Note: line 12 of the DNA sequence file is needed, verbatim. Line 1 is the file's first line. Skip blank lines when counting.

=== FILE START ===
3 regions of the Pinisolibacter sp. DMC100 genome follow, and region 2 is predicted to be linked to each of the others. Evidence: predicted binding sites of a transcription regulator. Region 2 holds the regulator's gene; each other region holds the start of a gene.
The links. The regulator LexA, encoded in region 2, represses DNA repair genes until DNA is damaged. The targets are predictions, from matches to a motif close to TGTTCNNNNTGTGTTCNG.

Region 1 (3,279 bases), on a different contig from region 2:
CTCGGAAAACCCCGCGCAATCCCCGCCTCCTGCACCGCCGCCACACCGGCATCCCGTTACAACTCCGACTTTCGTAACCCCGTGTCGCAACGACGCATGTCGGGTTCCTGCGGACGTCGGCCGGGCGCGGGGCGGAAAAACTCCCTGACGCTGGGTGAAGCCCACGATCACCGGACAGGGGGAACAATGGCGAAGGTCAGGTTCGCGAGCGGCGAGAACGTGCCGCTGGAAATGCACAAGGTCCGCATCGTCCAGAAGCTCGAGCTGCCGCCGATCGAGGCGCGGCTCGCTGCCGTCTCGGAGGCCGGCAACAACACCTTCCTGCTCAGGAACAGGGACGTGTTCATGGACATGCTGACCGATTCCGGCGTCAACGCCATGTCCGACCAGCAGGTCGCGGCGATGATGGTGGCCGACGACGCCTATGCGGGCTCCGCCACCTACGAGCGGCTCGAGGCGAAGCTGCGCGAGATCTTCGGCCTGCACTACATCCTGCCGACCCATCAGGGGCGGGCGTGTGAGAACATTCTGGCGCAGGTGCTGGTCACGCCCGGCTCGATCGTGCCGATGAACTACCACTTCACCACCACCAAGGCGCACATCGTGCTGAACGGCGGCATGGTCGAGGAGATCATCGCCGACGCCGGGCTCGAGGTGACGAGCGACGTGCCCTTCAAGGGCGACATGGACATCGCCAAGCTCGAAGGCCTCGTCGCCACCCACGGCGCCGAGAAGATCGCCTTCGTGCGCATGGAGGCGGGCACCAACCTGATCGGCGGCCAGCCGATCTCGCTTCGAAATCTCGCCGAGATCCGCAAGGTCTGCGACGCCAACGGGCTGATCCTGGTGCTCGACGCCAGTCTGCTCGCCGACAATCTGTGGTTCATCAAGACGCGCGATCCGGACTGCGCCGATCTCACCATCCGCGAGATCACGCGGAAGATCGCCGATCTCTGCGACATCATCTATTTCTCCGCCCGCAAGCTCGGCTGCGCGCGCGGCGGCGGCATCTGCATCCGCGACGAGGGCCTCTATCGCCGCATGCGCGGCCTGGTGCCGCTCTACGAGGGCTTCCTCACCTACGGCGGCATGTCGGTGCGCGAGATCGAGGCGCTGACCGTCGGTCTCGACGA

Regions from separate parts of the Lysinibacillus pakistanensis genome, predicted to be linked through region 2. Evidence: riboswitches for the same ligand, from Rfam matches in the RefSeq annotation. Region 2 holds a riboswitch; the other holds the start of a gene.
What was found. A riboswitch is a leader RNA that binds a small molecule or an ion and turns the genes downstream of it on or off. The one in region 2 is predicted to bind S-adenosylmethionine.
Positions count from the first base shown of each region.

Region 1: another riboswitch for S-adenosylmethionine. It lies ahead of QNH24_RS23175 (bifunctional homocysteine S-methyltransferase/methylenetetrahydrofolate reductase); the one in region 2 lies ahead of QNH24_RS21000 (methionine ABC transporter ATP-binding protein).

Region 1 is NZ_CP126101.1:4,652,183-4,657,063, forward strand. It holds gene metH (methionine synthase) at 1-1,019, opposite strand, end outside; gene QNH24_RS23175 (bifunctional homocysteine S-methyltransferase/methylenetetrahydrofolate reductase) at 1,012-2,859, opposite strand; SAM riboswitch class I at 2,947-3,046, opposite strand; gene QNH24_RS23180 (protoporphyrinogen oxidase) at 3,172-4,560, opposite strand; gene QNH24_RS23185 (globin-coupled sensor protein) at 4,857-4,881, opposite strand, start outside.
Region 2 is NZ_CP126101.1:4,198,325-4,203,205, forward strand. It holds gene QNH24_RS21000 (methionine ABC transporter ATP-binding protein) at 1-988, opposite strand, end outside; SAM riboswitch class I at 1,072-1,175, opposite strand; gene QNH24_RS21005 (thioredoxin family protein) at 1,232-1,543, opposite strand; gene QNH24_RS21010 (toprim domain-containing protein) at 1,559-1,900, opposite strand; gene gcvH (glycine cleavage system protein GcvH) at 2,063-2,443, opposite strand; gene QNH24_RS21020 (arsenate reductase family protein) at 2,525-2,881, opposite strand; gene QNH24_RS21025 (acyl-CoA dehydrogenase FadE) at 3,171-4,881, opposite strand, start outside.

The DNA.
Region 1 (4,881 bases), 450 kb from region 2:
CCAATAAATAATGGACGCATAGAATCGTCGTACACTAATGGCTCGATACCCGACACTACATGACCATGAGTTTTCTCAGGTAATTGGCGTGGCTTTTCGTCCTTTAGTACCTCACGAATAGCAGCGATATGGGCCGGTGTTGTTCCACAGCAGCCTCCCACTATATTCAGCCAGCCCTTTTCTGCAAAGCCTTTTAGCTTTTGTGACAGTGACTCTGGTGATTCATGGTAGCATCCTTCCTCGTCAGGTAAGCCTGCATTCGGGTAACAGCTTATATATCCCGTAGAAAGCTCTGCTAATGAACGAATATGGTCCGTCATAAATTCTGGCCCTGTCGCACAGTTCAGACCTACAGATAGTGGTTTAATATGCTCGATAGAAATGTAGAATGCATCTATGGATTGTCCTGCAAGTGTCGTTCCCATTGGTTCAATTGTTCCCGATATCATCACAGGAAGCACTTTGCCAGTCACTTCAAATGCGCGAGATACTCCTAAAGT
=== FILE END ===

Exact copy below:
Region 1 (4,881 bases), 450 kb from region 2: